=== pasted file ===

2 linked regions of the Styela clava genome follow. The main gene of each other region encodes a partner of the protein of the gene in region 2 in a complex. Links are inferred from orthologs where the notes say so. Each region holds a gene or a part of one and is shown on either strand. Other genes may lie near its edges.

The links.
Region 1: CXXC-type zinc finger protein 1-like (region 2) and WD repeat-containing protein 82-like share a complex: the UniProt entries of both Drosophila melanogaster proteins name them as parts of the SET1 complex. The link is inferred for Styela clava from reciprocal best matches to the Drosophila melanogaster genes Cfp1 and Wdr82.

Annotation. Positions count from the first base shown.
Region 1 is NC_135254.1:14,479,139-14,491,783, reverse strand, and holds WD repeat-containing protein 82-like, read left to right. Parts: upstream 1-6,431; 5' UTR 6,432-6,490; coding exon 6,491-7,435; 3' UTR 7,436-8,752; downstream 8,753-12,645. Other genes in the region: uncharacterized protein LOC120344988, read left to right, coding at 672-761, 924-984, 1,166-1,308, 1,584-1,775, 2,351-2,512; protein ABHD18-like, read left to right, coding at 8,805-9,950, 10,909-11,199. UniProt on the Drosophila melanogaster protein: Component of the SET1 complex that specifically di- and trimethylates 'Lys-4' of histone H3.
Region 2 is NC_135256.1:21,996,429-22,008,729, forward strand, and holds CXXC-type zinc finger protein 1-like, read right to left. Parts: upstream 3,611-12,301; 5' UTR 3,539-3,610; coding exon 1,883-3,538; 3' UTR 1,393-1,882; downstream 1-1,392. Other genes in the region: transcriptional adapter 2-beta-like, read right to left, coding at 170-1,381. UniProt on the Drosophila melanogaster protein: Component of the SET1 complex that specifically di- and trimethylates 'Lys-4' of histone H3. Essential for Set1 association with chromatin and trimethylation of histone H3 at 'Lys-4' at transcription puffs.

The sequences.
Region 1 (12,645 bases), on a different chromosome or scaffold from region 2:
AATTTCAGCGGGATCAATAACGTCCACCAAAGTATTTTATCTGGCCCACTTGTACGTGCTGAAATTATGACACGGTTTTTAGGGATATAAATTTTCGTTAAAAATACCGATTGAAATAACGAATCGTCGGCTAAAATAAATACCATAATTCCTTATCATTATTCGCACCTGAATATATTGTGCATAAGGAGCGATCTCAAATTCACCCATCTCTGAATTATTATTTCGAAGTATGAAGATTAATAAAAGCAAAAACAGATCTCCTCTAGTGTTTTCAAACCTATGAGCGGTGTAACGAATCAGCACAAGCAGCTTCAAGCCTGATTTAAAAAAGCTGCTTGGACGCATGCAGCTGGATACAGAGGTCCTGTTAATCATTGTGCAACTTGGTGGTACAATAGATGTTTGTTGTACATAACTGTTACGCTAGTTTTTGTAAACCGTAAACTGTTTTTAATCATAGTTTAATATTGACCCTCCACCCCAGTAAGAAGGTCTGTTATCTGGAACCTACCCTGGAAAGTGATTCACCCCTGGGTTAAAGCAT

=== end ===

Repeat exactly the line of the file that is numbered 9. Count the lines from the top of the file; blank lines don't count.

AATTTCAGCGGGATCAATAACGTCCACCAAAGTATTTTATCTGGCCCACTTGTACGTGCTGAAATTATGACACGGTTTTTAGGGATATAAATTTTCGTTAAAAATACCGATTGAAATAACGAATCGTCGGCTAAAATAAATACCATAATTCCTTATCATTATTCGCACCTGAATATATTGTGCATAAGGAGCGATCTCAAATTCACCCATCTCTGAATTATTATTTCGAAGTATGAAGATTAATAAAAGCAAAAACAGATCTCCTCTAGTGTTTTCAAACCTATGAGCGGTGTAACGAATCAGCACAAGCAGCTTCAAGCCTGATTTAAAAAAGCTGCTTGGACGCATGCAGCTGGATACAGAGGTCCTGTTAATCATTGTGCAACTTGGTGGTACAATAGATGTTTGTTGTACATAACTGTTACGCTAGTTTTTGTAAACCGTAAACTGTTTTTAATCATAGTTTAATATTGACCCTCCACCCCAGTAAGAAGGTCTGTTATCTGGAACCTACCCTGGAAAGTGATTCACCCCTGGGTTAAAGCAT